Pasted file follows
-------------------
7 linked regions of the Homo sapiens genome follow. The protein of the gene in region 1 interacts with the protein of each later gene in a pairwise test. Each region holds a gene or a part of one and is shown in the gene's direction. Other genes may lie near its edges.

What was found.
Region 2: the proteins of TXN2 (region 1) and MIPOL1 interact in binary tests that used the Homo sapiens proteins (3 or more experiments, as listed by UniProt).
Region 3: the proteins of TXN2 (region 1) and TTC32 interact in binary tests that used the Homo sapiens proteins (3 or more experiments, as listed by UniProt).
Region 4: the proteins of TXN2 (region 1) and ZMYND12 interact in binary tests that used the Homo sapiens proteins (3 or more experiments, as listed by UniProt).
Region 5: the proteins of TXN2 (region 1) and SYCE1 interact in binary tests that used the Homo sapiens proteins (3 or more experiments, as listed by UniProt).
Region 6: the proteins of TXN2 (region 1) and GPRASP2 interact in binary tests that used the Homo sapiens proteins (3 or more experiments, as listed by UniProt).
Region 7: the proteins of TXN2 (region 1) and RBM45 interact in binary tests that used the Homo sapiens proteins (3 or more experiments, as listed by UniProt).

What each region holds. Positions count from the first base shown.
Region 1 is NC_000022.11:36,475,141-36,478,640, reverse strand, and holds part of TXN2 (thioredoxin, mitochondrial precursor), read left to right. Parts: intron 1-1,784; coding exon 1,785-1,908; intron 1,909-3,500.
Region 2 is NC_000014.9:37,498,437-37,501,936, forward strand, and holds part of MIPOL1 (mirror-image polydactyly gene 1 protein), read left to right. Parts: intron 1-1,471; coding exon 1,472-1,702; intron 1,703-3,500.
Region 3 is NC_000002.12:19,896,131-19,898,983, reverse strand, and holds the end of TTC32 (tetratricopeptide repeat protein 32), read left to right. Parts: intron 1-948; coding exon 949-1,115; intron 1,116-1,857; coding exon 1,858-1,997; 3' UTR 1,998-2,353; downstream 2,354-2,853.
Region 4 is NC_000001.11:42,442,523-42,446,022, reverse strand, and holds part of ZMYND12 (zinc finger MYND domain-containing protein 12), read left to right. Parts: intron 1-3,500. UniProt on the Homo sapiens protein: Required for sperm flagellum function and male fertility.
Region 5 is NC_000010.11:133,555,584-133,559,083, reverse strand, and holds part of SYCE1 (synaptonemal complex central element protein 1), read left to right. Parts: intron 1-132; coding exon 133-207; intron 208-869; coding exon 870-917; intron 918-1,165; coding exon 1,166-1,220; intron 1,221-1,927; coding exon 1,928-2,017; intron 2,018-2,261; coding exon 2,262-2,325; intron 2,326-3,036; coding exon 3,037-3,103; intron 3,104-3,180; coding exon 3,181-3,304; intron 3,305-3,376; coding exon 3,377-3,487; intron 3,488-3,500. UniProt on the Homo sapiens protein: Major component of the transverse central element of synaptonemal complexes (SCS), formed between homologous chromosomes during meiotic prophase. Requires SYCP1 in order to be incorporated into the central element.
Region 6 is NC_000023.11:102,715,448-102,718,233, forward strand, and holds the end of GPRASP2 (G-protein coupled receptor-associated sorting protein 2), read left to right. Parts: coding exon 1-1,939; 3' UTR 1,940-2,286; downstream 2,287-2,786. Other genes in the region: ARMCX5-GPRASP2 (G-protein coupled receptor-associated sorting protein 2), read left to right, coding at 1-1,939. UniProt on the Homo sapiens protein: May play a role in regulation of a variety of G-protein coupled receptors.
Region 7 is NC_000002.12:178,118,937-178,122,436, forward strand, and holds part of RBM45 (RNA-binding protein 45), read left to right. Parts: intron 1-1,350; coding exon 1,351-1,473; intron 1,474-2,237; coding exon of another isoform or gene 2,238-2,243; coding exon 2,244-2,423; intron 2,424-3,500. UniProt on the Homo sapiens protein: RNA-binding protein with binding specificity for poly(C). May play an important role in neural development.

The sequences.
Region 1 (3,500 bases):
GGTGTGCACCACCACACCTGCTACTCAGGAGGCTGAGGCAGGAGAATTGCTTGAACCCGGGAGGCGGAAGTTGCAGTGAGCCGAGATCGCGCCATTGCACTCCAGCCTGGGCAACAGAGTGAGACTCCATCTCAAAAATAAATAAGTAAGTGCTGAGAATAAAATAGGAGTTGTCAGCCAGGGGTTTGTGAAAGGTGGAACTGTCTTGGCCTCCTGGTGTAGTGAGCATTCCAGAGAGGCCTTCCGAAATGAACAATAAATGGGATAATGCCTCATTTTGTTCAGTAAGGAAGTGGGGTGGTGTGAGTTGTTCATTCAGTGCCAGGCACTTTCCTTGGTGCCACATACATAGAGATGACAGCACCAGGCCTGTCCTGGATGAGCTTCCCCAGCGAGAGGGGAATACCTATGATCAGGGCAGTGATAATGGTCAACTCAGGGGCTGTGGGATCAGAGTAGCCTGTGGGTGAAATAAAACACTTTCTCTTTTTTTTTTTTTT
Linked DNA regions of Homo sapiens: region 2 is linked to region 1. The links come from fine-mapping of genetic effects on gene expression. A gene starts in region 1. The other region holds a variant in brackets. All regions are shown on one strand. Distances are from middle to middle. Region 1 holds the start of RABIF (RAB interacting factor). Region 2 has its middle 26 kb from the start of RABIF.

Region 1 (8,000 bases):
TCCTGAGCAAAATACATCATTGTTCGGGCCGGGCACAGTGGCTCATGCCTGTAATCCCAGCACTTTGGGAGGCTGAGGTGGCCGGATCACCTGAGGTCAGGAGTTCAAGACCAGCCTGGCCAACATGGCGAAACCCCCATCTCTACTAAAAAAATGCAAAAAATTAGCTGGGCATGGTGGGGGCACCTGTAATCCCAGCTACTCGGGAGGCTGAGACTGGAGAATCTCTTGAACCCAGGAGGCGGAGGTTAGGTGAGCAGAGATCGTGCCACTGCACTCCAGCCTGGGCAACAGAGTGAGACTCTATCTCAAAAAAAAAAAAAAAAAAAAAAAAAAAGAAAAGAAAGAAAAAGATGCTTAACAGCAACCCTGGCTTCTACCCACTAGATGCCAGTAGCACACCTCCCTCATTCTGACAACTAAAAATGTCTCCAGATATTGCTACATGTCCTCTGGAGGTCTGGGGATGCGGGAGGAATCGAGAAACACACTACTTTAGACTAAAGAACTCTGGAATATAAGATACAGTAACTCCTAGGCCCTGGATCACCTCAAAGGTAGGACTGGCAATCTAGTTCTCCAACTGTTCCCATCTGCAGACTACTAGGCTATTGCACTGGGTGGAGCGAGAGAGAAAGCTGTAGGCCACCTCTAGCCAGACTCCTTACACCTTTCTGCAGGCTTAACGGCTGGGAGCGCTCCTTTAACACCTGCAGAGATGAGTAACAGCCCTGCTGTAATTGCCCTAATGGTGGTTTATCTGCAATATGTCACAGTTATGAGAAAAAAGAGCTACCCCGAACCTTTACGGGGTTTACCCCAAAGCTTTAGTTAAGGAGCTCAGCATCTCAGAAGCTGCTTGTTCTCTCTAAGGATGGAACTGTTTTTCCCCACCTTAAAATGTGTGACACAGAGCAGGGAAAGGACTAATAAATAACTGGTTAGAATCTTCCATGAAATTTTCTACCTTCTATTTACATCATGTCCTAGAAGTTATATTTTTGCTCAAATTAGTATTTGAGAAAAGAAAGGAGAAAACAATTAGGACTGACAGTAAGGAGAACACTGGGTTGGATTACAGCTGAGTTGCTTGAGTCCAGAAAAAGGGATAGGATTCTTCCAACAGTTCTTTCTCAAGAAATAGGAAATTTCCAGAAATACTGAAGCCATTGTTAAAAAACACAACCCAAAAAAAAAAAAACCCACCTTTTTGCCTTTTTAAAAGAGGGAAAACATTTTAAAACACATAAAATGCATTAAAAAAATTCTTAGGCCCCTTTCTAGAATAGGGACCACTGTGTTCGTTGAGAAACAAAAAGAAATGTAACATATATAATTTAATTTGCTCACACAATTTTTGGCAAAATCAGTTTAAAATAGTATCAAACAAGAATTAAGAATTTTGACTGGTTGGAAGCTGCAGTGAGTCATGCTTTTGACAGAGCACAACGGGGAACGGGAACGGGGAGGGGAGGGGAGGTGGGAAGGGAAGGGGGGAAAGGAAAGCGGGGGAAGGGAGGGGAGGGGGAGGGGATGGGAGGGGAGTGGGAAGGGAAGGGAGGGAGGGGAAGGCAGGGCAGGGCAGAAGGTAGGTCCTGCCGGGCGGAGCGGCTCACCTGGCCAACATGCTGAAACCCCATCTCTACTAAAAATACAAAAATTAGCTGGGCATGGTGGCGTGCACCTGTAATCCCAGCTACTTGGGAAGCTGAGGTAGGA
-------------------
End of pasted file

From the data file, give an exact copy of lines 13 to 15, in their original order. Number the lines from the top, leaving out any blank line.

Region 4 is NC_000001.11:42,442,523-42,446,022, reverse strand, and holds part of ZMYND12 (zinc finger MYND domain-containing protein 12), read left to right. Parts: intron 1-3,500. UniProt on the Homo sapiens protein: Required for sperm flagellum function and male fertility.
Region 5 is NC_000010.11:133,555,584-133,559,083, reverse strand, and holds part of SYCE1 (synaptonemal complex central element protein 1), read left to right. Parts: intron 1-132; coding exon 133-207; intron 208-869; coding exon 870-917; intron 918-1,165; coding exon 1,166-1,220; intron 1,221-1,927; coding exon 1,928-2,017; intron 2,018-2,261; coding exon 2,262-2,325; intron 2,326-3,036; coding exon 3,037-3,103; intron 3,104-3,180; coding exon 3,181-3,304; intron 3,305-3,376; coding exon 3,377-3,487; intron 3,488-3,500. UniProt on the Homo sapiens protein: Major component of the transverse central element of synaptonemal complexes (SCS), formed between homologous chromosomes during meiotic prophase. Requires SYCP1 in order to be incorporated into the central element.
Region 6 is NC_000023.11:102,715,448-102,718,233, forward strand, and holds the end of GPRASP2 (G-protein coupled receptor-associated sorting protein 2), read left to right. Parts: coding exon 1-1,939; 3' UTR 1,940-2,286; downstream 2,287-2,786. Other genes in the region: ARMCX5-GPRASP2 (G-protein coupled receptor-associated sorting protein 2), read left to right, coding at 1-1,939. UniProt on the Homo sapiens protein: May play a role in regulation of a variety of G-protein coupled receptors.